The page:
Pony Express Station

About This Project

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I have always been fascinated by American icons, and it would be difficult to think of a more iconic figure than the brave and daring Pony Express Rider. The Pony Express represented so many of America’s fundamental visions and ideals. It typified our country’s fascination with news, speed, daring, and manifest destiny.

 This box represents my vision of what the interior of the “Three Crossings Station” located on the Sweetwater River in Wyoming may have looked like in 1860. The station got its name because a rider had to ford the Sweetwater River a total of 3 times on his way to the station. This is also the famous station where the legendary William Cody, better known as Buffalo Bill, rode out of and where he earned much of his bigger than life reputation. Also, although Wild Bill Hickok did not ride with the Pony Express, he was a good friend of Cody’s and probably also visited the station during 1860/1861. 

Although the Pony Express was only in business for eighteen months, (April, 1860 - October, 1861), its impact on our culture and mythology has been huge and everlasting. What young boy, myself included, has ever not imagined himself as one of the Express’s fearless riders.

The Pony Express was made up of approximately 150 stops/stations stretching from St Joseph, MO. to San Francisco. Each of these facilities was manned by a station manager, and each had a coral where the horses were kept. The smaller way stations were located every 7 to 10 plus miles along the trail. These were little more than shacks with a caretaker, a few horses and a coral. On the other hand, the home stations, like the one envisioned in my box, were much more substantial. They were located approximately every 100 miles. These structures were where the riders would rest, eat and be housed. Many of these home stations also were used by the area’s general population for various reasons.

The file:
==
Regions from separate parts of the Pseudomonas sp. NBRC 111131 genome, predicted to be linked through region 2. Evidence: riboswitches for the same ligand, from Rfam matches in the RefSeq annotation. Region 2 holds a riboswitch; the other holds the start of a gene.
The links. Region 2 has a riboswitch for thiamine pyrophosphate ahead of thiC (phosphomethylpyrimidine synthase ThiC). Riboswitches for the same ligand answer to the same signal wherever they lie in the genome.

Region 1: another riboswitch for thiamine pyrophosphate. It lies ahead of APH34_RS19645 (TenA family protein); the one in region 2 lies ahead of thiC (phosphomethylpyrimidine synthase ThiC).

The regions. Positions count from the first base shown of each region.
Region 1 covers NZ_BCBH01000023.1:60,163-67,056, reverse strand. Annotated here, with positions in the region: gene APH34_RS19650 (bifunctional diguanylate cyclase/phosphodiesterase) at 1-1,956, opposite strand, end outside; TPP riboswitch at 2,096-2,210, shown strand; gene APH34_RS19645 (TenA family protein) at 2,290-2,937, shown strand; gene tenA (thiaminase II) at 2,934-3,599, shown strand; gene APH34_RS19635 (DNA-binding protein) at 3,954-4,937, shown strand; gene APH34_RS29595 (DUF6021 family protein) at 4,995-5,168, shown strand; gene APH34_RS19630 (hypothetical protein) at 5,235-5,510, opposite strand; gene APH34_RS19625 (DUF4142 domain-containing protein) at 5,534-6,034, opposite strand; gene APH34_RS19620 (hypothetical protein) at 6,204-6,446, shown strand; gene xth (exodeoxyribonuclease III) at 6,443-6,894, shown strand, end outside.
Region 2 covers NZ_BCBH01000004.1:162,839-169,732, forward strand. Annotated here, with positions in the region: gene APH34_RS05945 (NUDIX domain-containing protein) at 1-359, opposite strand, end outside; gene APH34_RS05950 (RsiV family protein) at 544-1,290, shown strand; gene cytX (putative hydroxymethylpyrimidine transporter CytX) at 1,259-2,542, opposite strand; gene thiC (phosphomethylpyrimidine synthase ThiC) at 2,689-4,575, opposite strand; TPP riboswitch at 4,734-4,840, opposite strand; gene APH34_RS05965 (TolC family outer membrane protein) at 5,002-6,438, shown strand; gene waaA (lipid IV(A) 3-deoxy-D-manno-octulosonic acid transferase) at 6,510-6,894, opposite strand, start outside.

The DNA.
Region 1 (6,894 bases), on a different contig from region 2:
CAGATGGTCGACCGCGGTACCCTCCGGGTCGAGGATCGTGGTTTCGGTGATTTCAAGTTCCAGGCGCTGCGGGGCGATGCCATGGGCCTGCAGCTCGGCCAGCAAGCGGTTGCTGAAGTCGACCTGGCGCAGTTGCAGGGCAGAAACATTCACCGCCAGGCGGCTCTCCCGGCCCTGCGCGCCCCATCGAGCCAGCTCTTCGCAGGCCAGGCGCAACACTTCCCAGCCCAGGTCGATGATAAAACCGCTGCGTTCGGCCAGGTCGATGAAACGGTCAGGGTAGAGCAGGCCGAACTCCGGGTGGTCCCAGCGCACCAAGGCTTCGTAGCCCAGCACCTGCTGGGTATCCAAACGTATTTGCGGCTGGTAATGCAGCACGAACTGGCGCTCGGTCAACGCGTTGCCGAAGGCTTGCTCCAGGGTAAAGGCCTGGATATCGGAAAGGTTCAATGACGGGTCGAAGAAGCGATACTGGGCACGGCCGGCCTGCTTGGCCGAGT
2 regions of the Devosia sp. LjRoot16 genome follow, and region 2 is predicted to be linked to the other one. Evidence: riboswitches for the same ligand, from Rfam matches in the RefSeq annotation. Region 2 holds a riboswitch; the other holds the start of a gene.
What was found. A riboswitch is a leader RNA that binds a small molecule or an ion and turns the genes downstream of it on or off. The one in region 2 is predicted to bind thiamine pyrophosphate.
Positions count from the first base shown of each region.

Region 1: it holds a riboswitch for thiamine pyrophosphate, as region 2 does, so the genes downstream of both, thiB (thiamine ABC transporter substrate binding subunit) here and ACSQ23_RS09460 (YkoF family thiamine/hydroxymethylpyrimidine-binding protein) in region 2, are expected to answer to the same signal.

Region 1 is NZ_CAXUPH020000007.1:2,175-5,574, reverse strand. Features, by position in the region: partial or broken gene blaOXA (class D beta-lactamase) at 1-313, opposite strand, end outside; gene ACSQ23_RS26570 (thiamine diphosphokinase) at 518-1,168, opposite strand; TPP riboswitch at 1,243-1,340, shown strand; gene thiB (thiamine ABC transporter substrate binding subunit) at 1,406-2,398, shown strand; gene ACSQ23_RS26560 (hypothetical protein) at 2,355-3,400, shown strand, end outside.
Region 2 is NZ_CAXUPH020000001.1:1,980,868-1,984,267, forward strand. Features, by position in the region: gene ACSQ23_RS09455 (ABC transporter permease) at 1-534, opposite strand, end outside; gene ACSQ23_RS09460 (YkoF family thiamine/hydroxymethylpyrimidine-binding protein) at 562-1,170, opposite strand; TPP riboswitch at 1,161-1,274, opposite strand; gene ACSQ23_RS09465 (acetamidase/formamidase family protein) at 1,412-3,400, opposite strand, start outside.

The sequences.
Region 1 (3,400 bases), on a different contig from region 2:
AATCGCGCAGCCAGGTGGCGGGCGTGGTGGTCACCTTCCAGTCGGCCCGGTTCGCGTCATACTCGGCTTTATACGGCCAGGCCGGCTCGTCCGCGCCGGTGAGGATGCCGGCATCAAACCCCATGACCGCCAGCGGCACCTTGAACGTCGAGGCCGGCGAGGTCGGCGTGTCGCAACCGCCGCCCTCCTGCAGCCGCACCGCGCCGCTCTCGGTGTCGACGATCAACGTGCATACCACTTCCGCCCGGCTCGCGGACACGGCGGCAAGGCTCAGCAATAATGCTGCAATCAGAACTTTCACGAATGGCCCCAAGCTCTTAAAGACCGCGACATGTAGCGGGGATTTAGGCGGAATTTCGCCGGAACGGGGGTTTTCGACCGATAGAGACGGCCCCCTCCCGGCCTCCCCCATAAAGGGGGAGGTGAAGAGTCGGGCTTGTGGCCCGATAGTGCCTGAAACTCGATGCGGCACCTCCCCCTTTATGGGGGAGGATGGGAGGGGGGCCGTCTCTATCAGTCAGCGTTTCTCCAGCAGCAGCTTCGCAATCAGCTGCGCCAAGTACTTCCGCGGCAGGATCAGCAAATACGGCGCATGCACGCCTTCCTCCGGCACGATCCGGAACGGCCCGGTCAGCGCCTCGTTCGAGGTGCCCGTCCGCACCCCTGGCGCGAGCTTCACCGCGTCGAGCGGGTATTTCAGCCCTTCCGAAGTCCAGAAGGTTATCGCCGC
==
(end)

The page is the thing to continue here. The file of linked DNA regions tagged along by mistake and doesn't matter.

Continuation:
The approximately 200 express riders were all men and generally small, of slight build, young and hardened by their frontier upbringing. The Pony Express recruited and were known to prefer hiring orphans due to the many dangers the riders faced including wild animals, Indians, other “bad guys”, harsh weather and varied trail conditions. The riders did not carry any guns which would have added to the weight. They were basically on their own riding at full speed in the frontier with no protection or provisions many miles from any help.

At each way station, the riders would change mounts. They would ride in, dismount, place the leather “Mochila” (a leather type blanket which fit over the specialty made light weight saddle and contained 4 locked pockets where the mail was placed) on the next mount and ride away. This procedure probably took less than a minute to perform. The accurate and beautifully made miniature leather saddle and mochina in the box were made by Deborah Mackie a well known and accomplished miniaturist artisan. 

The Pony Express ceased operations in October of 1861. It made 308 complete runs covering over 66,000 miles and delivered 34,753 pieces of mail. Sending a 1/2 ounce letter from St. Joseph to San Francisco took several days and cost $5 the equivalent of $170 in today’s dollars.  The business venture was a total financial disaster. It only achieved 50% of the three founders’ usage projections; and, most importantly, the owners did not account or plan for the technological advances of both rail transportation and the telegraph.  

Robert Off

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